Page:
BeingCitizens.org is an experiment, designed to explore the ways in which disparate political factions might come together to find common ground and to forge a better future, by cooperating constructively or by putting the principle of service ahead of the perceived value of one’s own factional interests. It is inconceivable to radicals, conspirators and hardliners, that such constructive cooperation could come to exist, but we believe it is possible.
“Independent voters want something other than the ideological equivalent of trench warfare. They want to see imaginative, heroic civics of the kind we’ve seen blooming across the landscape of Egyptian politics in 2011.” (see ‘Rise of the Revolutionary Moderate‘)
When BeingCitizens began, it was Independents of Principle, established to provide a forum for discourse that could speak to the broad, and often hidden, political center, where most people don’t have time for partisan rhetorical combat and where most citizens identify as independents. In 2011, when the people of Egypt flooded into Tahrir Square, we saw Christians standing guard to protect Muslims at prayer, as the protesters came under ferocious attack, showing Christian and Muslim leaders embracing and calling for an end to tyranny, showing well-to-do business executives joining young students and working-class strikers, women young and old, children and grandparents, secularists and religious parties, joining together to call for justice and democracy. The clarity and courage of that common purpose, in defense of human dignity and the right to self-determination, was the impetus for launching this publication.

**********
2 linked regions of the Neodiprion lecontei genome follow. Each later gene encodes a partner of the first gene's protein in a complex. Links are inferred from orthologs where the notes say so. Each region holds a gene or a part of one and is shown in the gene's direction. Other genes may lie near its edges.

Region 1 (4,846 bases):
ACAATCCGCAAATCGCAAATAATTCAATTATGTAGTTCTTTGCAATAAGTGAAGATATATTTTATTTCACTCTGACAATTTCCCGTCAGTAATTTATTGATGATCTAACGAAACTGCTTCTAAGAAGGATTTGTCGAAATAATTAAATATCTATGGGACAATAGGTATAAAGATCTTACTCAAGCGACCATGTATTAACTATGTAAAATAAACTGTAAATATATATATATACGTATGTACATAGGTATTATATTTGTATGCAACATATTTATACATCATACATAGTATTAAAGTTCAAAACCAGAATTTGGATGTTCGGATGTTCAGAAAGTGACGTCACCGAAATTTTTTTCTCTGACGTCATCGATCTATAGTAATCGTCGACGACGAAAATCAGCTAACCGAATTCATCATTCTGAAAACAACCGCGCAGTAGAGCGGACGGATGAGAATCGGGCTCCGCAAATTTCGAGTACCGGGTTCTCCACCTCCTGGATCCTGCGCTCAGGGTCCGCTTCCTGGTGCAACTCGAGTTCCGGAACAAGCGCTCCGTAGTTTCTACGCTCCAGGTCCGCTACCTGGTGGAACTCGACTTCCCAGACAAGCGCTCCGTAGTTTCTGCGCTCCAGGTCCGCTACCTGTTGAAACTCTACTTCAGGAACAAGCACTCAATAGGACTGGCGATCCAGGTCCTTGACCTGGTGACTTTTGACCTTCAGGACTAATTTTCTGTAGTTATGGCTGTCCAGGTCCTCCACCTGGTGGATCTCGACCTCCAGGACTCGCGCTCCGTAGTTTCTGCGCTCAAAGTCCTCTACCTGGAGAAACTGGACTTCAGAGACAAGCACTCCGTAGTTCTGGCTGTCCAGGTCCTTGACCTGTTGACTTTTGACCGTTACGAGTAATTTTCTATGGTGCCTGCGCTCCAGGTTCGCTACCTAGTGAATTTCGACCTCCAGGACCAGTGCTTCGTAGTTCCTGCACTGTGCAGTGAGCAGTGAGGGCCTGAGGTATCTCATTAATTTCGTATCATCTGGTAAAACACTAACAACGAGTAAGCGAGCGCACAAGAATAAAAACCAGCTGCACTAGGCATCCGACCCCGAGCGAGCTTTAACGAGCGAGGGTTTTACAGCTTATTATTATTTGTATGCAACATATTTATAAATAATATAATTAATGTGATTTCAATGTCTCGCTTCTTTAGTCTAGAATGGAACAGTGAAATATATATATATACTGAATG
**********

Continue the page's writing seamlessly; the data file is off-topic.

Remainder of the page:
Engagement does not guarantee the outcomes we aspire to. Tahrir Square has also come to show us that. But, without engagement, without that civic commitment, to stand together first as citizens, and then to work out policy together, we lose contact with the basic reality of what a free society is and must be.
The true political center is not a no-man’s land between right and left or between liberal and conservative; it’s something we are all a part of, and which has roots in all of our interactions. Human judgment, basic decency, the desire for independence, and the instinct to build the best home and the best future possible for those we care about: these are not ideologically driven behaviors; they are essential qualities of what we commonly call values. What we value is not an ideology; it is quality, liberty, relevance, legitimacy. Honoring this was the original mission of Independents of Principle, and holding to that open, non-partisan perspective will be central to BeingCitizens, as we move forward with periodic analyses of issues of consequence for human dignity, liberty and resilience.
Our thoughts, feelings, needs, and votes, are not pre-determined by ideological leaning. We have the freedom to choose, and we should retain that freedom, and demand it be recognized, so that we can enjoy the fruits of an engaged democracy.
If we believe it is possible, even necessary, to secure ourselves against the perils of a world in which arbitrary abuses threaten personal liberty; if we believe it is right to find common cause and to look for unity, even with those who think differently; if we believe democracy is better than dictatorship and dysfunction, then we need to learn that each human mind is independent in the political sense, free to think and to shape the world and to carve out a landscape in which what is dreamt in the best of ourselves may become possible.
At BeingCitizens, we will cultivate this dialogue, implicit in everything we do as a society, wherein we want to have meaningful, fruitful contact with those who hold other views. If we can see beyond barriers, across divides, and make new ground, then we can manifest this true political center, and make this principle the cornerstone of our democracy: that cooperation be celebrated as service, and that service be something of immediate worth and lasting value for all people, regardless of party or faction.